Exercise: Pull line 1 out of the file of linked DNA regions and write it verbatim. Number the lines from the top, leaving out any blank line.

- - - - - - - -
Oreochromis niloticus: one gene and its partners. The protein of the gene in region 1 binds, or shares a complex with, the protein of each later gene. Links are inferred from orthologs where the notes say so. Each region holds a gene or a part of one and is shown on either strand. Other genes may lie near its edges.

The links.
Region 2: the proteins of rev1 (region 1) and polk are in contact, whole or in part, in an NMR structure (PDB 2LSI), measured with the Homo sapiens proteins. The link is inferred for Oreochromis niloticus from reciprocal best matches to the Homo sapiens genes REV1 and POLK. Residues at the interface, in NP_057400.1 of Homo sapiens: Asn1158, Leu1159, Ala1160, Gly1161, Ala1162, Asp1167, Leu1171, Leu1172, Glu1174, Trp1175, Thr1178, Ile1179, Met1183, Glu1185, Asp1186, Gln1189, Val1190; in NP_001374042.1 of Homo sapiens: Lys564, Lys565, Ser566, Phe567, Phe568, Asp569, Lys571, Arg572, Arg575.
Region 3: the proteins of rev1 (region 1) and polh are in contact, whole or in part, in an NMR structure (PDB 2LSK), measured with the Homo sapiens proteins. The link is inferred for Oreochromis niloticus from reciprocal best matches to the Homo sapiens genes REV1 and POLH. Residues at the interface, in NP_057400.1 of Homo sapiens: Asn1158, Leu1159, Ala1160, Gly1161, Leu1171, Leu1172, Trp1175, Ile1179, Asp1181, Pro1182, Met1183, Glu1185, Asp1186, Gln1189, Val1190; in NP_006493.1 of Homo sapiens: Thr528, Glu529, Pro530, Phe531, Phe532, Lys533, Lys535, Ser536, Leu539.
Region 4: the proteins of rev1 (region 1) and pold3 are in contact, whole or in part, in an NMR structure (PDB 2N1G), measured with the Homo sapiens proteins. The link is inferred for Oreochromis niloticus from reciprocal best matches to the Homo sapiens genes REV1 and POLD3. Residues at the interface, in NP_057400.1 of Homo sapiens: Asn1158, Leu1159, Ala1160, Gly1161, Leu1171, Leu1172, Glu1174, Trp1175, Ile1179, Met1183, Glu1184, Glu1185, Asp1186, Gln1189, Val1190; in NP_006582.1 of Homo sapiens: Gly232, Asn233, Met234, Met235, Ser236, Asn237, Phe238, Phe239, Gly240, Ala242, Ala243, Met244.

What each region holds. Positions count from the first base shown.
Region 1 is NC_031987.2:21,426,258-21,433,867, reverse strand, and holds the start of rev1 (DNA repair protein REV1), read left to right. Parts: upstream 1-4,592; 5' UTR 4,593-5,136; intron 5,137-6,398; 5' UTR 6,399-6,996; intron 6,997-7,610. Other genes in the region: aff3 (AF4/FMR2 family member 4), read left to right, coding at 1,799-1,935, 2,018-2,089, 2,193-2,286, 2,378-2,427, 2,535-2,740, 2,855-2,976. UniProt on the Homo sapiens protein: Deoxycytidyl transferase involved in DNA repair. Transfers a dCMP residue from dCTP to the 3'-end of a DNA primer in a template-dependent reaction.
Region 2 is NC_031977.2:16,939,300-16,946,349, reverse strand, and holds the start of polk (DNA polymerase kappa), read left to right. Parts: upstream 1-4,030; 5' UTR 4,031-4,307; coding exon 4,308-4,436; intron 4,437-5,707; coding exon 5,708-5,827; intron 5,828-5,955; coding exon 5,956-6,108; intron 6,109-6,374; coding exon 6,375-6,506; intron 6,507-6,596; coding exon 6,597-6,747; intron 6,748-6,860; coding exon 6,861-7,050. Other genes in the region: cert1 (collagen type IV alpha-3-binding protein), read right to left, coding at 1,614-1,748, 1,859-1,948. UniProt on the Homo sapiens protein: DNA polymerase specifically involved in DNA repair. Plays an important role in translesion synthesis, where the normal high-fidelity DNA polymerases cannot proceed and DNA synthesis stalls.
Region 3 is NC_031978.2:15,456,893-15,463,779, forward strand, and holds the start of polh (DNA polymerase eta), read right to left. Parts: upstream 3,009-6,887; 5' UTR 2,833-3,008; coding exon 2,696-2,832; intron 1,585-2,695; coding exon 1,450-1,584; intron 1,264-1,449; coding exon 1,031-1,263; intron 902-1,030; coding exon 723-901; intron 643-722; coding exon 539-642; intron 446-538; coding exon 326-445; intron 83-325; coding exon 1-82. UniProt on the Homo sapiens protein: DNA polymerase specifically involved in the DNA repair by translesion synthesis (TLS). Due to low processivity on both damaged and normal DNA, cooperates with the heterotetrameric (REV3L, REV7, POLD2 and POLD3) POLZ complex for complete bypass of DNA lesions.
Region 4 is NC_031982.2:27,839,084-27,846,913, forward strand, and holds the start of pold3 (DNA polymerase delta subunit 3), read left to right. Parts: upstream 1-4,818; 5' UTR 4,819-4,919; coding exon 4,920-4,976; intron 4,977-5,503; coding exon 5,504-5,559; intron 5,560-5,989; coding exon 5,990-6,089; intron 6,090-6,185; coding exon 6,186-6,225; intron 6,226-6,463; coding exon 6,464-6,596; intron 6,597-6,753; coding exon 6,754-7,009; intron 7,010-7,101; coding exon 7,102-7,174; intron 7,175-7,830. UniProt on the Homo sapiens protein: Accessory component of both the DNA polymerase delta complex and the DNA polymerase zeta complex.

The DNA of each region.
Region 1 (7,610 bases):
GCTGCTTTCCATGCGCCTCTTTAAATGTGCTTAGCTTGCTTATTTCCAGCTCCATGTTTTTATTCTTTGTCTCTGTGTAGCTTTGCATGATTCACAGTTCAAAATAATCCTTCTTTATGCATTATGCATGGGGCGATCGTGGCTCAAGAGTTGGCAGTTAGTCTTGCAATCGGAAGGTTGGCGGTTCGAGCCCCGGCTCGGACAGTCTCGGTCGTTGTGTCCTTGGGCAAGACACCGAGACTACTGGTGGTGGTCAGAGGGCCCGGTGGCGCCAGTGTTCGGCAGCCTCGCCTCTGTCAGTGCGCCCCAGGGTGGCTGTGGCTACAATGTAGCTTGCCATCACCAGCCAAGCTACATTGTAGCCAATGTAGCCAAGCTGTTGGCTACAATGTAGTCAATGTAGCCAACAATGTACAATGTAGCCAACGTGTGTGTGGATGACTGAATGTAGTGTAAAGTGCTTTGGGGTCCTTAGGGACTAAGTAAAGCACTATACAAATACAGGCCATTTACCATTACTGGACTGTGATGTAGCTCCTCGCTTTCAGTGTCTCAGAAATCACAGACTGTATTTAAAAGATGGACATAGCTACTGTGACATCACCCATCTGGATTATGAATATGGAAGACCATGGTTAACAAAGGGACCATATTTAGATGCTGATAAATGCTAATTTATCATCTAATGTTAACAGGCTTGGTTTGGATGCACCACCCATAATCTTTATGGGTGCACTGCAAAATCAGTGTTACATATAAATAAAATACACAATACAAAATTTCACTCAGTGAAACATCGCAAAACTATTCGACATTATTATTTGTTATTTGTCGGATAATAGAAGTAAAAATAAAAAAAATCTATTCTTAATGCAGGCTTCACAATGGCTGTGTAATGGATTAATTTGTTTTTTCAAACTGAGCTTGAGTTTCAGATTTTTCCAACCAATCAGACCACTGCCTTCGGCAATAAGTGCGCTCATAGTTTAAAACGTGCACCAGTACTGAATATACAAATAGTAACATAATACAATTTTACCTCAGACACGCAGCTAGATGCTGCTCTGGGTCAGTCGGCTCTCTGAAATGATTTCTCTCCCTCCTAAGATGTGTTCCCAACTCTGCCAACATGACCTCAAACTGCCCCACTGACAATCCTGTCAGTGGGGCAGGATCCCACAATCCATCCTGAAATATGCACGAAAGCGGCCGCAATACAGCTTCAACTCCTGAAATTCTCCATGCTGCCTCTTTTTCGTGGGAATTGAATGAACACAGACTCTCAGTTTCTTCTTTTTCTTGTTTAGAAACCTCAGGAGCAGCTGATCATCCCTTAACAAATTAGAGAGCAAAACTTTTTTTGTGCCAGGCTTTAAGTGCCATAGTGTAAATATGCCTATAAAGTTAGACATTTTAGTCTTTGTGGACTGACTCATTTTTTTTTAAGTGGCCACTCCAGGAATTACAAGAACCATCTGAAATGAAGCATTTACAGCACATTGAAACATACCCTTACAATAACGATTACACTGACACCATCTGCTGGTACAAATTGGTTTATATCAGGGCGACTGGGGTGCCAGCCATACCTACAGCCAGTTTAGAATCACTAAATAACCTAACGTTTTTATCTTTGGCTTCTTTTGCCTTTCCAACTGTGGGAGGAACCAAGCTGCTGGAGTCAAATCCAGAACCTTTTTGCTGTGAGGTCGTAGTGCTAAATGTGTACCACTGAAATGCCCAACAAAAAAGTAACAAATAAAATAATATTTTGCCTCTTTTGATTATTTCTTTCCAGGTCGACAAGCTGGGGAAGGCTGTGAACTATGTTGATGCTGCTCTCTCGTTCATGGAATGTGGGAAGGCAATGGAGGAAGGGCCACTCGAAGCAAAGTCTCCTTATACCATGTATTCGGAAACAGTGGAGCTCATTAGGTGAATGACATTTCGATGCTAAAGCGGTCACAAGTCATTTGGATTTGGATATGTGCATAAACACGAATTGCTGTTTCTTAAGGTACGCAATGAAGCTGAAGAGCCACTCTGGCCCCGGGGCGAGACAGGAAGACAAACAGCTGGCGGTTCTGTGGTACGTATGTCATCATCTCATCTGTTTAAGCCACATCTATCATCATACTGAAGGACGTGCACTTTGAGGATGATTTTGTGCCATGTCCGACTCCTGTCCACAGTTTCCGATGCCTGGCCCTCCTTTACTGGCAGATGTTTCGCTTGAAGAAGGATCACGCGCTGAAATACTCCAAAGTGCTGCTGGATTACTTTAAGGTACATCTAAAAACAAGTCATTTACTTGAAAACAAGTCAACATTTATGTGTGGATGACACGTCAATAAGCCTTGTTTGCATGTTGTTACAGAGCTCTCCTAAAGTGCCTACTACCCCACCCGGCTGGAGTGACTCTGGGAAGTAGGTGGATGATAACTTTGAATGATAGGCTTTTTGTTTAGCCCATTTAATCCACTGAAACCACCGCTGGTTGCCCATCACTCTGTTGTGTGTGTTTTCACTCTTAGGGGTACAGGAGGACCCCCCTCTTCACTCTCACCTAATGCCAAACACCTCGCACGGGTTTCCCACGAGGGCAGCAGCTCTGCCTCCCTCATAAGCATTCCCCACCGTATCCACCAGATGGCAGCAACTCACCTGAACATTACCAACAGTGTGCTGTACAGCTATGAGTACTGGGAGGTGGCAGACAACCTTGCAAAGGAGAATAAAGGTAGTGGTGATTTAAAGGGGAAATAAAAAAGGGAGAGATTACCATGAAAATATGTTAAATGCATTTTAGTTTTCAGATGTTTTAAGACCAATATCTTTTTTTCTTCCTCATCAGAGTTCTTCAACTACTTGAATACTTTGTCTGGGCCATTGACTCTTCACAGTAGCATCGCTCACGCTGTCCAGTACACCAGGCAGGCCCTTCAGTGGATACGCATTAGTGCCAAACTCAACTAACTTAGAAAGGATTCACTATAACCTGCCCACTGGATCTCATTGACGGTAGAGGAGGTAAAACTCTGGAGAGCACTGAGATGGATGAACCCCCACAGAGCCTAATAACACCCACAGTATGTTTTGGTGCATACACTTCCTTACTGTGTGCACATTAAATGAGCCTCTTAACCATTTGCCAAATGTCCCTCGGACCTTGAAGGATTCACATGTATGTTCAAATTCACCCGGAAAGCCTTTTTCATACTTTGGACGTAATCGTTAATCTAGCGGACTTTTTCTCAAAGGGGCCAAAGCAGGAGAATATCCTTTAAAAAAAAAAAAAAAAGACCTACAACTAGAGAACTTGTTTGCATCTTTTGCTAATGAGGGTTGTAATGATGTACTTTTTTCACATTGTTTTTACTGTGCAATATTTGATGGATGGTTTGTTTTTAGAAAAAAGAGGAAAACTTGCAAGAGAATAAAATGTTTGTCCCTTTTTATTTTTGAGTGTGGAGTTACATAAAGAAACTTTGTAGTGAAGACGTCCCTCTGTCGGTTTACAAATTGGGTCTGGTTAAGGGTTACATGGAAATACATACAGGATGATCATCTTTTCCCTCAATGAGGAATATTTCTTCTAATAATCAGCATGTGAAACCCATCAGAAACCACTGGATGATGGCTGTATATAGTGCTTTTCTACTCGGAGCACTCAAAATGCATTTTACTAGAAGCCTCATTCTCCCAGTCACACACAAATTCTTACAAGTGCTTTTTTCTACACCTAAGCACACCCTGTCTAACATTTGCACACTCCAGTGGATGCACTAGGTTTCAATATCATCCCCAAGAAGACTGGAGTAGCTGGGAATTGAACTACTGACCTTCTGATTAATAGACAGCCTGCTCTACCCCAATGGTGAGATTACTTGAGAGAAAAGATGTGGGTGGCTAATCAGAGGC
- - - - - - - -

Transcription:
Oreochromis niloticus: one gene and its partners. The protein of the gene in region 1 binds, or shares a complex with, the protein of each later gene. Links are inferred from orthologs where the notes say so. Each region holds a gene or a part of one and is shown on either strand. Other genes may lie near its edges.